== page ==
Listen — this is what it takes to kick a field goal. You run onto the field, you get set up, you kick the ball. Most of the time, if you're a professional kicker, you kick the thing through the uprights and your team gets three points. Sometimes there's a bad snap, other times there's a bad hold, and sometimes you just plain miss.
The Ravens, though, in the wake of their 23-20 AFC Championship Game loss to New England, would like you to believe otherwise. They'd like you to believe that not knowing the down of a play earlier in the drive can lead you to miss a kick, they'd like you to believe that the ticking clock was out of their control and worst of all, they'd like you to believe that a scoreboard error was part of some funny business done on purpose by the cheating Patriots, who just can't help themselves but cheat all the time.
But they're not bold enough to come right out and say it.
"I don't think you can rule anything out in New England, can you?" Ravens kicking consultant Randy Brown told a Baltimore radio station when asked if he suspected the Patriots intentionally altered the scoreboard to gain an advantage.
For background, kicker Billy Cundiff, who shanked the would-be game-tying field goal, said that his pre-kick routine was disturbed because the Gillette Stadium scoreboard had the wrong down on the screen. On second down, it said first down, and on third down, it said second down. So when fourth down rolled around, Cundiff only thought it was third down. He had to rush on the field, and he told a Deadspin correspondent that the confusion contributed to the horrendous kick.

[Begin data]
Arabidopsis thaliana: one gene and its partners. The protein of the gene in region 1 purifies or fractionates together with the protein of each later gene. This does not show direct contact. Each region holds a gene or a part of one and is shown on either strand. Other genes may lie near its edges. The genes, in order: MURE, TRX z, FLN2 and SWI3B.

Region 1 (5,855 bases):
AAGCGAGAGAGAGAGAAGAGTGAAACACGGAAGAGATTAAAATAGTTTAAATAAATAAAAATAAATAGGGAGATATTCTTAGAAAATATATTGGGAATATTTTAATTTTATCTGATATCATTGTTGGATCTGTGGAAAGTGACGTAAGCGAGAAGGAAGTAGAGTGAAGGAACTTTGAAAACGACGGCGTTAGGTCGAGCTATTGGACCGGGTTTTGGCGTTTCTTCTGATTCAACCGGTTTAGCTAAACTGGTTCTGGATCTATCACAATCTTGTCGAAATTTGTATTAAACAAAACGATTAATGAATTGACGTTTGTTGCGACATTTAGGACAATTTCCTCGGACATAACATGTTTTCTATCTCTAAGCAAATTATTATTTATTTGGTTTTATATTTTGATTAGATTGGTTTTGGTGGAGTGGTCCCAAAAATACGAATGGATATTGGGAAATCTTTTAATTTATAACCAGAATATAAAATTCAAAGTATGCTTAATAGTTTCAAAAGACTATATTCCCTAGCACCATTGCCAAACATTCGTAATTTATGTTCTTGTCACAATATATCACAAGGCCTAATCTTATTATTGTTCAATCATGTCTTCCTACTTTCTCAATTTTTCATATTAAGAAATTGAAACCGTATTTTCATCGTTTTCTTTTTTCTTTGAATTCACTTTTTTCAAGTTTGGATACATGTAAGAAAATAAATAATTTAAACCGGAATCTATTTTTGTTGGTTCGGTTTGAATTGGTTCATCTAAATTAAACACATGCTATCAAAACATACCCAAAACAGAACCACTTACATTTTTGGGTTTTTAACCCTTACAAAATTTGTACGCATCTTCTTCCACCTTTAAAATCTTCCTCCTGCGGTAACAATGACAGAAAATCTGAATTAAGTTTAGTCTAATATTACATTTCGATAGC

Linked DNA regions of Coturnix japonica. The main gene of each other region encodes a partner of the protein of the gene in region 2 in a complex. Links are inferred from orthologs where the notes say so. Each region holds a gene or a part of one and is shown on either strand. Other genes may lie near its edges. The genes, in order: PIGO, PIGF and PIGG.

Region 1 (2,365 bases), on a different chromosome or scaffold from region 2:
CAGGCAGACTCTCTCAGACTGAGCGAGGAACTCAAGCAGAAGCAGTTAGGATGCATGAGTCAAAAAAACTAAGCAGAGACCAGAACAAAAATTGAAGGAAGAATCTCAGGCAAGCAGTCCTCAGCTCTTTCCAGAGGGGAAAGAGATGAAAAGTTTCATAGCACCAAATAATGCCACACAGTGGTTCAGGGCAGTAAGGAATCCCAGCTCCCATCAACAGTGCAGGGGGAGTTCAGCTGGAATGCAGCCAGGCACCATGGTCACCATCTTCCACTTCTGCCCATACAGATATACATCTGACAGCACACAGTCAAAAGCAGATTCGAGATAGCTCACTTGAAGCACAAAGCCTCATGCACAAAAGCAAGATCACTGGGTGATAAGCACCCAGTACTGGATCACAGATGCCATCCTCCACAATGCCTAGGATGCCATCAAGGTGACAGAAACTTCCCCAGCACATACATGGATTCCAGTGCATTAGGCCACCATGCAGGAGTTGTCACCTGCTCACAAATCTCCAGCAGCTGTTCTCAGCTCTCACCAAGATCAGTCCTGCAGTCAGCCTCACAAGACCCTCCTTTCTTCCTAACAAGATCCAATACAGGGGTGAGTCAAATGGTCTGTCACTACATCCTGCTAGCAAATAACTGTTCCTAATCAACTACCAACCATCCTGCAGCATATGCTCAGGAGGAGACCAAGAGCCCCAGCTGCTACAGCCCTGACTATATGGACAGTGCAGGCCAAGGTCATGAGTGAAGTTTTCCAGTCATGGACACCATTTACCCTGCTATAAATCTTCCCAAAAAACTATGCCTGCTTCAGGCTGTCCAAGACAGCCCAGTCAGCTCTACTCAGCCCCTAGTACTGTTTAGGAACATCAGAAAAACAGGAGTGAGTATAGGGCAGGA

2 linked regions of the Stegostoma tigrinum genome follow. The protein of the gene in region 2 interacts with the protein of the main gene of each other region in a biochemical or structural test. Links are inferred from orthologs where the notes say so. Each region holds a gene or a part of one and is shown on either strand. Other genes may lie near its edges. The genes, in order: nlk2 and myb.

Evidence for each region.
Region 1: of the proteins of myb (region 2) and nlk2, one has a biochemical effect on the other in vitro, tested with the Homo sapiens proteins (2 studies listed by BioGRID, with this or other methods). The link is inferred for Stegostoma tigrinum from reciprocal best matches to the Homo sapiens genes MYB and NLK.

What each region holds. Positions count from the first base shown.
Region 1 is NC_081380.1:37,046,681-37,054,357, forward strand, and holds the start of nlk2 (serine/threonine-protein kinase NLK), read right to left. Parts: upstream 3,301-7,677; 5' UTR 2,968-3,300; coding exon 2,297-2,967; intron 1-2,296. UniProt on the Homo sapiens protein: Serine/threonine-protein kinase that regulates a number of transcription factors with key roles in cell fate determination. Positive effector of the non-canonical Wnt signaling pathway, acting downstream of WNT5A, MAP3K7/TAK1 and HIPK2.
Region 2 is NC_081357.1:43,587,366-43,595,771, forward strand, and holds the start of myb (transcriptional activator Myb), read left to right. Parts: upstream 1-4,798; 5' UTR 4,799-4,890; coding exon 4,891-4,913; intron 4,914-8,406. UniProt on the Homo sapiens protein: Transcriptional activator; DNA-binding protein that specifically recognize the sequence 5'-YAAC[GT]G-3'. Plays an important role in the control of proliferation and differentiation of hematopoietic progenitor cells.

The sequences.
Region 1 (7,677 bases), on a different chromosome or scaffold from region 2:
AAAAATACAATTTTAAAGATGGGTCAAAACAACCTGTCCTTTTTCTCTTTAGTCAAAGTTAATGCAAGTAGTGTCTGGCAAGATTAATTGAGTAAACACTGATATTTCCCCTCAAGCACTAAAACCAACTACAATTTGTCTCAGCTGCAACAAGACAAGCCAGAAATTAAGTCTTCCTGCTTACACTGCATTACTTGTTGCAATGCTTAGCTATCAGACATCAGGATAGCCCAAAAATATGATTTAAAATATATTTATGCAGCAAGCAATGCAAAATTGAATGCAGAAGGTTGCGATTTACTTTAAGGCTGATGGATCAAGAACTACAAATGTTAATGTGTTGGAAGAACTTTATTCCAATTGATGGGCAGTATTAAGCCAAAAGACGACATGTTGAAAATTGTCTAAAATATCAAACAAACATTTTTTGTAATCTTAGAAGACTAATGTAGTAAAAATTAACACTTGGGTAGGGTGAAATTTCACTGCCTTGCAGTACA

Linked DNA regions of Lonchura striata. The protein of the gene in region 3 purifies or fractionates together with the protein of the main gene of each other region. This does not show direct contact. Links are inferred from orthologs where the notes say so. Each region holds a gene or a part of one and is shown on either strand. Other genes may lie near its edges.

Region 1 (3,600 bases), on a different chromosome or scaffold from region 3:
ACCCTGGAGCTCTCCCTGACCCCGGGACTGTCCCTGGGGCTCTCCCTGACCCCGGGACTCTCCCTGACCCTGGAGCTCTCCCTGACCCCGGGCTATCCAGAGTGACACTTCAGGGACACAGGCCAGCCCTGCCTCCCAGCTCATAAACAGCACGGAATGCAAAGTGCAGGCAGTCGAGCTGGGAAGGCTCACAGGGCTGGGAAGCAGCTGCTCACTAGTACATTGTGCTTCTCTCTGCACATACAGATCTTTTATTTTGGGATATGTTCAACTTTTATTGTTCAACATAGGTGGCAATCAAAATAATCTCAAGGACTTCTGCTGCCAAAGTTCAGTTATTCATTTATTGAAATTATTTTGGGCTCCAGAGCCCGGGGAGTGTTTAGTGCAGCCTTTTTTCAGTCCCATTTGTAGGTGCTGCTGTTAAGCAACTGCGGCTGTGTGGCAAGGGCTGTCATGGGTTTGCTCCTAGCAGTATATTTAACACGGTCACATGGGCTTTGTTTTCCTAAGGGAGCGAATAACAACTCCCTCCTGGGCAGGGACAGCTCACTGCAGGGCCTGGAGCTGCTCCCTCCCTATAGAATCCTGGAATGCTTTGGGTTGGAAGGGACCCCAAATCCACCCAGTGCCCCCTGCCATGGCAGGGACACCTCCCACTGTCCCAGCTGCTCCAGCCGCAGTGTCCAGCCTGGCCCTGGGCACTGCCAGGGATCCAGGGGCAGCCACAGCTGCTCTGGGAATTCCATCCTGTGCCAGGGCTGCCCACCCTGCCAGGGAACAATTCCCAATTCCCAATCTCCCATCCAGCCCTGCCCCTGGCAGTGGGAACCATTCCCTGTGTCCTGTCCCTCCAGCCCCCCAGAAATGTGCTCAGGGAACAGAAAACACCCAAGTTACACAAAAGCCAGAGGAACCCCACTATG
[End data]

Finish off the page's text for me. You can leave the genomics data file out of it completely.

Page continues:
Forget the fact that Brown didn't have the gall to stand up and say something clearly and instead chose to softly suggest that foul play may have been involved. Let's just put on the record what Brown is not ruling out:
–That the scoreboard operator, first and foremost, understands the intricacies that go into the preparation for kicking a field goal. That operator no doubt has to be a former kicker himself. I'm going with Bill Gramatica. He's probably been looking for revenge ever since that injury.
–That Gramatica knew without a doubt that Sterling Moore would knock a game-winning touchdown out of the grasp of Lee Evans, and that Moore would again break up a third-down pass that would force the Ravens to attempt a field goal.
–(If you're keeping track, we've got a psychic Argentinian operating the scoreboard down at Gillette. Listen, you can't rule this stuff out. Not with the Patriots.)
–Not only is Gramatica able to predict the future, but he's also able to process all of this in about 5 seconds. That's how much time he had to make this devious move. He saw Anquan Boldin fumble the ball out of bounds past the first down marker and thought to himself, "Yes! Here's my opportunity! That ball will be spotted back where Boldin fumbled, one yard shy of the first down. But because I'm so damn sneaky, I will act like I think the ball will be placed where it went out of bounds, one yard beyond the first down marker. Yes! That will surely screw with Cundiff's preparation, because, based on my psychic knowledge, he will definitely be kicking a field goal in two plays!
"Hahahahaha! I did it! I've conned the Ravens!"
–Lastly, not only is Evil Bill Gramatica capable of all of that, but he also used his mind control tactics on the Ravens, who had a timeout but chose not to use it.
After the game, head coach John Harbaugh seemed surprised to learn this news (perhaps he was busy trying to find Evil Bill Gramatica).
"Yeah, that never occurred to me," Harbaugh told reporters when asked if he considered calling a timeout. "I didn't think that. You know, looking back at it now, maybe there was something we could have done."
Hindsight is always 20-20 there big John, but it's time to look forward. That should start with you telling your staff, players and anyone employed by the Ravens not to launch crybaby theories that make your team look pathetic.